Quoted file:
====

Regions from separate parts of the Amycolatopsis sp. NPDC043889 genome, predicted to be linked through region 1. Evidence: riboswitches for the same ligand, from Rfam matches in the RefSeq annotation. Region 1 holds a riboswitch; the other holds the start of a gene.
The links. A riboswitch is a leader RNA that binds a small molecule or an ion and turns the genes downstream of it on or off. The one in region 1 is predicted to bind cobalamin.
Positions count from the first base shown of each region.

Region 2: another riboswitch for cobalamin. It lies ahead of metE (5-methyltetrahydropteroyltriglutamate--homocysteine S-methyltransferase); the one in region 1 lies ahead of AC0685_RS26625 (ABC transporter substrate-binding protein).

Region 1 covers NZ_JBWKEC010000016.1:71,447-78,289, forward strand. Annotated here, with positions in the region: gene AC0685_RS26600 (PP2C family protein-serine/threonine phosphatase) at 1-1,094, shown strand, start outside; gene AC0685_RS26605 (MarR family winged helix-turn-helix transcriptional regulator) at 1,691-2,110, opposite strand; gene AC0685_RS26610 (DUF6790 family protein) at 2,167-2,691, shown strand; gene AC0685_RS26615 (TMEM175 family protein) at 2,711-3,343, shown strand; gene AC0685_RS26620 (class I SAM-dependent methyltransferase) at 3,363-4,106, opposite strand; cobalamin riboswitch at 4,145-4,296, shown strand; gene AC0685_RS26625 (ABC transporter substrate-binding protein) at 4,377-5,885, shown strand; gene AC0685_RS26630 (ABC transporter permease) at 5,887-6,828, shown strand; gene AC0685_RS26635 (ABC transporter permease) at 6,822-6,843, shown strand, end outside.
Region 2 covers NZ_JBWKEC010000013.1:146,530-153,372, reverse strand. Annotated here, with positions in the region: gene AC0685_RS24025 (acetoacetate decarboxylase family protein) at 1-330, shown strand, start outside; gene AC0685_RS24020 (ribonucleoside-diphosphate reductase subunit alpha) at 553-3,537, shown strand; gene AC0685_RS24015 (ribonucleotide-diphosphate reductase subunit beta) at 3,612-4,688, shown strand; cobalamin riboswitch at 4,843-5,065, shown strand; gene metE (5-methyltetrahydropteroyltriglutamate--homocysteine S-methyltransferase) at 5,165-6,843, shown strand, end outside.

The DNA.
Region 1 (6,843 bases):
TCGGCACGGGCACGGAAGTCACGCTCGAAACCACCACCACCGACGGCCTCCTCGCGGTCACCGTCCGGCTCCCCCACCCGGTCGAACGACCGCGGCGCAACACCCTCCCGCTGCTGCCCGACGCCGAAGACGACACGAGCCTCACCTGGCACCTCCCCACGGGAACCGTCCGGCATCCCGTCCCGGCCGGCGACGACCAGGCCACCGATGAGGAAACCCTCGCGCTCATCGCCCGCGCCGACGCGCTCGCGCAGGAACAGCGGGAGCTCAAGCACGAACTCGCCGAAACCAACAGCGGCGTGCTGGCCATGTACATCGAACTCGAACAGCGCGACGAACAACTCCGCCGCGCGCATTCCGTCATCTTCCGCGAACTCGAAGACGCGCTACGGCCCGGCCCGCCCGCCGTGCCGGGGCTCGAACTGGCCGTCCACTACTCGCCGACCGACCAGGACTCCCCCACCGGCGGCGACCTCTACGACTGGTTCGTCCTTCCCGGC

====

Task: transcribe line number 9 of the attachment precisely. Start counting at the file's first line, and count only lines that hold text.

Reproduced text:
TCGGCACGGGCACGGAAGTCACGCTCGAAACCACCACCACCGACGGCCTCCTCGCGGTCACCGTCCGGCTCCCCCACCCGGTCGAACGACCGCGGCGCAACACCCTCCCGCTGCTGCCCGACGCCGAAGACGACACGAGCCTCACCTGGCACCTCCCCACGGGAACCGTCCGGCATCCCGTCCCGGCCGGCGACGACCAGGCCACCGATGAGGAAACCCTCGCGCTCATCGCCCGCGCCGACGCGCTCGCGCAGGAACAGCGGGAGCTCAAGCACGAACTCGCCGAAACCAACAGCGGCGTGCTGGCCATGTACATCGAACTCGAACAGCGCGACGAACAACTCCGCCGCGCGCATTCCGTCATCTTCCGCGAACTCGAAGACGCGCTACGGCCCGGCCCGCCCGCCGTGCCGGGGCTCGAACTGGCCGTCCACTACTCGCCGACCGACCAGGACTCCCCCACCGGCGGCGACCTCTACGACTGGTTCGTCCTTCCCGGC